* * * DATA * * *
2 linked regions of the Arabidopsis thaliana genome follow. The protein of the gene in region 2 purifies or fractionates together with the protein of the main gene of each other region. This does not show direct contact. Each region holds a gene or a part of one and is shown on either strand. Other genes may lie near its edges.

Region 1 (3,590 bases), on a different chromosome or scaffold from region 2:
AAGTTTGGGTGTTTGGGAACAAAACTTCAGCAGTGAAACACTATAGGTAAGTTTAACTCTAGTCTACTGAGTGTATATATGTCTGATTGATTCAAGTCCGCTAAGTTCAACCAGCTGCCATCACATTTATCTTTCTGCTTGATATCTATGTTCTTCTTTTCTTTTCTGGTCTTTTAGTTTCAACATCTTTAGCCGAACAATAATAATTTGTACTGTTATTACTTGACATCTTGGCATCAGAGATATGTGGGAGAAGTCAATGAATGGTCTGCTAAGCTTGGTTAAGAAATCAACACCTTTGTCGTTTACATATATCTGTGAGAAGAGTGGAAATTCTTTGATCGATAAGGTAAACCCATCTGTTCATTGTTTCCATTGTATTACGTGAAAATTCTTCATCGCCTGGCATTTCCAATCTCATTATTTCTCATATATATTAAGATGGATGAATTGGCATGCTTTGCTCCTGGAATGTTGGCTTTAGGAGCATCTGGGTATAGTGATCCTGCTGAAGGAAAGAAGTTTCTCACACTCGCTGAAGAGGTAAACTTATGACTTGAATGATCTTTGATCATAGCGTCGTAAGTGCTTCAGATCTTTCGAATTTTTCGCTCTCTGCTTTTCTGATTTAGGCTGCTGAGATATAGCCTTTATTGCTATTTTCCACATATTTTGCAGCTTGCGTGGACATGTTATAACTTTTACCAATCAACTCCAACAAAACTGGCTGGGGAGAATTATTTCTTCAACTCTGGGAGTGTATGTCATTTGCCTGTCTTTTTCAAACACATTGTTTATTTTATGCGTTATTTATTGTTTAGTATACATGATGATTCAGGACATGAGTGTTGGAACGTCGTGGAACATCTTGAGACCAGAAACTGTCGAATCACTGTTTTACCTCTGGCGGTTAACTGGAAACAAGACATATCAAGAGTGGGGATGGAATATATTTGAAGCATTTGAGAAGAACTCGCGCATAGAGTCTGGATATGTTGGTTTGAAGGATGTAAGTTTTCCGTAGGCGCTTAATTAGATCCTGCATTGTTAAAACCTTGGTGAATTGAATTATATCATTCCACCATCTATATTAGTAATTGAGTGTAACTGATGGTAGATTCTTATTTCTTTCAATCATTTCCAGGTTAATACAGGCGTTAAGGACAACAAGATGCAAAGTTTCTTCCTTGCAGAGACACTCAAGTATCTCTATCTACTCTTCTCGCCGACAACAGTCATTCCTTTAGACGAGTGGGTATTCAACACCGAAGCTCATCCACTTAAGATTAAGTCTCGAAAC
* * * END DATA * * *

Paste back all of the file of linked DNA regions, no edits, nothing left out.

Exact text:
2 linked regions of the Arabidopsis thaliana genome follow. The protein of the gene in region 2 purifies or fractionates together with the protein of the main gene of each other region. This does not show direct contact. Each region holds a gene or a part of one and is shown on either strand. Other genes may lie near its edges.

Region 1 (3,590 bases), on a different chromosome or scaffold from region 2:
AAGTTTGGGTGTTTGGGAACAAAACTTCAGCAGTGAAACACTATAGGTAAGTTTAACTCTAGTCTACTGAGTGTATATATGTCTGATTGATTCAAGTCCGCTAAGTTCAACCAGCTGCCATCACATTTATCTTTCTGCTTGATATCTATGTTCTTCTTTTCTTTTCTGGTCTTTTAGTTTCAACATCTTTAGCCGAACAATAATAATTTGTACTGTTATTACTTGACATCTTGGCATCAGAGATATGTGGGAGAAGTCAATGAATGGTCTGCTAAGCTTGGTTAAGAAATCAACACCTTTGTCGTTTACATATATCTGTGAGAAGAGTGGAAATTCTTTGATCGATAAGGTAAACCCATCTGTTCATTGTTTCCATTGTATTACGTGAAAATTCTTCATCGCCTGGCATTTCCAATCTCATTATTTCTCATATATATTAAGATGGATGAATTGGCATGCTTTGCTCCTGGAATGTTGGCTTTAGGAGCATCTGGGTATAGTGATCCTGCTGAAGGAAAGAAGTTTCTCACACTCGCTGAAGAGGTAAACTTATGACTTGAATGATCTTTGATCATAGCGTCGTAAGTGCTTCAGATCTTTCGAATTTTTCGCTCTCTGCTTTTCTGATTTAGGCTGCTGAGATATAGCCTTTATTGCTATTTTCCACATATTTTGCAGCTTGCGTGGACATGTTATAACTTTTACCAATCAACTCCAACAAAACTGGCTGGGGAGAATTATTTCTTCAACTCTGGGAGTGTATGTCATTTGCCTGTCTTTTTCAAACACATTGTTTATTTTATGCGTTATTTATTGTTTAGTATACATGATGATTCAGGACATGAGTGTTGGAACGTCGTGGAACATCTTGAGACCAGAAACTGTCGAATCACTGTTTTACCTCTGGCGGTTAACTGGAAACAAGACATATCAAGAGTGGGGATGGAATATATTTGAAGCATTTGAGAAGAACTCGCGCATAGAGTCTGGATATGTTGGTTTGAAGGATGTAAGTTTTCCGTAGGCGCTTAATTAGATCCTGCATTGTTAAAACCTTGGTGAATTGAATTATATCATTCCACCATCTATATTAGTAATTGAGTGTAACTGATGGTAGATTCTTATTTCTTTCAATCATTTCCAGGTTAATACAGGCGTTAAGGACAACAAGATGCAAAGTTTCTTCCTTGCAGAGACACTCAAGTATCTCTATCTACTCTTCTCGCCGACAACAGTCATTCCTTTAGACGAGTGGGTATTCAACACCGAAGCTCATCCACTTAAGATTAAGTCTCGAAAC